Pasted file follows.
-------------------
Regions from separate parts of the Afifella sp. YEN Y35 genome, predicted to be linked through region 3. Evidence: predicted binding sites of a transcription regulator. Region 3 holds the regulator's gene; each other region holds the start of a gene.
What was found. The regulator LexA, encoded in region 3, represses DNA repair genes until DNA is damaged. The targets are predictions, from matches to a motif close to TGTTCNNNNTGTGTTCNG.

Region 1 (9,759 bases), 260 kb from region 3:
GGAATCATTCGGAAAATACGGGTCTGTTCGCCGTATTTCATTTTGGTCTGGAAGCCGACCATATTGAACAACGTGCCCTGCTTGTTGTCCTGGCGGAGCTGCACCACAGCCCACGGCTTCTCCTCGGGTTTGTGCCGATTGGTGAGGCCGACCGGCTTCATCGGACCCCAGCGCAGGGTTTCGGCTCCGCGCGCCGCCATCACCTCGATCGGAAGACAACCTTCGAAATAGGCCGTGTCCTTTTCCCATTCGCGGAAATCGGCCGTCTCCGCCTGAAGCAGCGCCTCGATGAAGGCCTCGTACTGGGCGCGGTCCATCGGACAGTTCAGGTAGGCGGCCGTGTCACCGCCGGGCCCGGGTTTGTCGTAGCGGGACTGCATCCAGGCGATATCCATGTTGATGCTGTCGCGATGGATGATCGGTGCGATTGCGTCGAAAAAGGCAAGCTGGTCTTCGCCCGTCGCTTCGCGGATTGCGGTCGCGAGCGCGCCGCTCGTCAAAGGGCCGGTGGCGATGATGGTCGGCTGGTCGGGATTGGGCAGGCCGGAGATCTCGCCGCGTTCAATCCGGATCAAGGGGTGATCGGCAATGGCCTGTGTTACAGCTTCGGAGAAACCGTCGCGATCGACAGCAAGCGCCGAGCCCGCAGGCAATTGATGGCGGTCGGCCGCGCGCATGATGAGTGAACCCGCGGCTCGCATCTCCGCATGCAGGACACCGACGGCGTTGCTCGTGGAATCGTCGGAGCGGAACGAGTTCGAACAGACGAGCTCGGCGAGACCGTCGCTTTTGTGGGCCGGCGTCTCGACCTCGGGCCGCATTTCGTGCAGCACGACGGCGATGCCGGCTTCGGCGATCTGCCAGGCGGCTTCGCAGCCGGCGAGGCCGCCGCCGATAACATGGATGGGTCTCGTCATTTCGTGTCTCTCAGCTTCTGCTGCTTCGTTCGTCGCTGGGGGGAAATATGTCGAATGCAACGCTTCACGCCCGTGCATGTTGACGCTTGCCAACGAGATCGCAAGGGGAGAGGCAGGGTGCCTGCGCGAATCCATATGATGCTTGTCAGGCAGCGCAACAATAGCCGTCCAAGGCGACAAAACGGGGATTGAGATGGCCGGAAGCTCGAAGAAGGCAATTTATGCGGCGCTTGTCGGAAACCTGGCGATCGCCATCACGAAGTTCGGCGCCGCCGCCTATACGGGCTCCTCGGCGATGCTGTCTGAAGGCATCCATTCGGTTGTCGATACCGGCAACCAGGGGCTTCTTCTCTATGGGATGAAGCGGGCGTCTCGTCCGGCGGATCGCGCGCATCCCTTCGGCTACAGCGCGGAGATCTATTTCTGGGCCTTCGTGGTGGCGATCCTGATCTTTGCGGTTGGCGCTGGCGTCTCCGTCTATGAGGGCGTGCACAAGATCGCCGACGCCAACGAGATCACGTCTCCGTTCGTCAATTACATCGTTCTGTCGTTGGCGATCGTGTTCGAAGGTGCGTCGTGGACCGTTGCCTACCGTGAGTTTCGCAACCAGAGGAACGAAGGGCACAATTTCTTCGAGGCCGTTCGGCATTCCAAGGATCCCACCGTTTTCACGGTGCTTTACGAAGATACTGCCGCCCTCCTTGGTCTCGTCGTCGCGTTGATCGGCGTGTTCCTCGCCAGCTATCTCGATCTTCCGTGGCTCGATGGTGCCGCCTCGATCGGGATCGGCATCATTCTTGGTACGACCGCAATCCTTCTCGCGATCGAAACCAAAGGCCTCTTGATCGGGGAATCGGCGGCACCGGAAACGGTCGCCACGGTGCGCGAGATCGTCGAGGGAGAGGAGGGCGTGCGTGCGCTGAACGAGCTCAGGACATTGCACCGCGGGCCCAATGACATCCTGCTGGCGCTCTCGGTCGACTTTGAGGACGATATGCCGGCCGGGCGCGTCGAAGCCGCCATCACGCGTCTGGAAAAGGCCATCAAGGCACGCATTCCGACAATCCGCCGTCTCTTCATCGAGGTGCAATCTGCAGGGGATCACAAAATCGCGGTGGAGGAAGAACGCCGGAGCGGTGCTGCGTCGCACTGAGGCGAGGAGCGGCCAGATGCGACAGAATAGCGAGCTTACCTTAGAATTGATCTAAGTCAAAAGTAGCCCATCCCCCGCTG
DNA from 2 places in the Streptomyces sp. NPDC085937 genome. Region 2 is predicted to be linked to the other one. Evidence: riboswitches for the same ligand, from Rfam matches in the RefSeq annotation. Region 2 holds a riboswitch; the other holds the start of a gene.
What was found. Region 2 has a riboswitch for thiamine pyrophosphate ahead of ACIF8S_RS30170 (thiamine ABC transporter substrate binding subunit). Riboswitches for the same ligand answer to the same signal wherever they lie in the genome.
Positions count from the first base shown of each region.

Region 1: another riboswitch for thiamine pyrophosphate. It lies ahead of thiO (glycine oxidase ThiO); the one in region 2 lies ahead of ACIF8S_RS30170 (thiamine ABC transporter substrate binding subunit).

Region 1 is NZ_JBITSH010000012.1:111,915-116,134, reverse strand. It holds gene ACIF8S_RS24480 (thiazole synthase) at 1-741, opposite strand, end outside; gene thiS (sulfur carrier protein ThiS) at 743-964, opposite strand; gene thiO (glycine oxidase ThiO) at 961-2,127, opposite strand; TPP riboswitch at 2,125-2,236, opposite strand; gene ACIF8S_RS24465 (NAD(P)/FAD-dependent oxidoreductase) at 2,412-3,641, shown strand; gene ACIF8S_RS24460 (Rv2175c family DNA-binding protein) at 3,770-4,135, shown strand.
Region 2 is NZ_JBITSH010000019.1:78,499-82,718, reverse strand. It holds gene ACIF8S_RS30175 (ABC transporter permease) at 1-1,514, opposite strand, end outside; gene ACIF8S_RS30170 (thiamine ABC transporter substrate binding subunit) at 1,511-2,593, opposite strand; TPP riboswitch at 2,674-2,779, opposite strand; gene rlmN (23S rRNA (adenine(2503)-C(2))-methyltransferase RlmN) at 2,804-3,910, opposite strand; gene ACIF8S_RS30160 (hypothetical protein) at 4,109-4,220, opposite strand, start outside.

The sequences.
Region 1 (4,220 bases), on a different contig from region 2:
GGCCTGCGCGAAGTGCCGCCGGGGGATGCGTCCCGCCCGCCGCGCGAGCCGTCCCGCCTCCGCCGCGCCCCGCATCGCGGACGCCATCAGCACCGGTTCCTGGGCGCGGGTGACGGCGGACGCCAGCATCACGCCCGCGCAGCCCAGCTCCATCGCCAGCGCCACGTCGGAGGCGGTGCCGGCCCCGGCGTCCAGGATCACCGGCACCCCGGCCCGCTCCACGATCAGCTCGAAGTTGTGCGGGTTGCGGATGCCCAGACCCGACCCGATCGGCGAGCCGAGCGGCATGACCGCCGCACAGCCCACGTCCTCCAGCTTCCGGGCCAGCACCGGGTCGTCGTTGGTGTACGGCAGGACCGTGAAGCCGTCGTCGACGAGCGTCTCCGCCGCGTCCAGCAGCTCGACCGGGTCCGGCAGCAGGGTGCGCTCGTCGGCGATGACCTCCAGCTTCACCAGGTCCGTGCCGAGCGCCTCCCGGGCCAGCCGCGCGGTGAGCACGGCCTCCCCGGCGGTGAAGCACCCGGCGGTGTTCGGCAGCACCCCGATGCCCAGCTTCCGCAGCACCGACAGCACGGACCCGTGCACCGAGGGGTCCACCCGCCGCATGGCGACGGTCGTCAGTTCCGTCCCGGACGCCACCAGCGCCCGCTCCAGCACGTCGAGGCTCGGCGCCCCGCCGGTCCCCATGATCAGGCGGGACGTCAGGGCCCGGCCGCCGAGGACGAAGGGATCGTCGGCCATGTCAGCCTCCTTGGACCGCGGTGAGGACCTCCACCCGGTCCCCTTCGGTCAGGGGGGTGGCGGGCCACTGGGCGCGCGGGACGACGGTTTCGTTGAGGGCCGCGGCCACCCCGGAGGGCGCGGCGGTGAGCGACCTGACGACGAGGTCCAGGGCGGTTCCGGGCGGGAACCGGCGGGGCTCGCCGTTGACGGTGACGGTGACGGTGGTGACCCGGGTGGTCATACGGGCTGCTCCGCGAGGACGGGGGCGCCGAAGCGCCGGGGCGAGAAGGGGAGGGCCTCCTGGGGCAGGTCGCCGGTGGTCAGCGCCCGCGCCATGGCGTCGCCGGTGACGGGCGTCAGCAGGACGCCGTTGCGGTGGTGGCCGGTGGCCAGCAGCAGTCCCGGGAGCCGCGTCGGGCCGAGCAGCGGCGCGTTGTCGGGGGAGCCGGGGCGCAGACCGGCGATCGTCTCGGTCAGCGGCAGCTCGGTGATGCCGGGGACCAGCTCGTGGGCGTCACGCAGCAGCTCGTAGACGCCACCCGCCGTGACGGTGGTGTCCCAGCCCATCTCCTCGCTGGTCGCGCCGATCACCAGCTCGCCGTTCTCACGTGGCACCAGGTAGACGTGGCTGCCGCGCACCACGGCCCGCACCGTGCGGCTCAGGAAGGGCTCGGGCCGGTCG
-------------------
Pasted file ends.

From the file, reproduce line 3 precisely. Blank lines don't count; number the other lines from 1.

Region 1 (9,759 bases), 260 kb from region 3: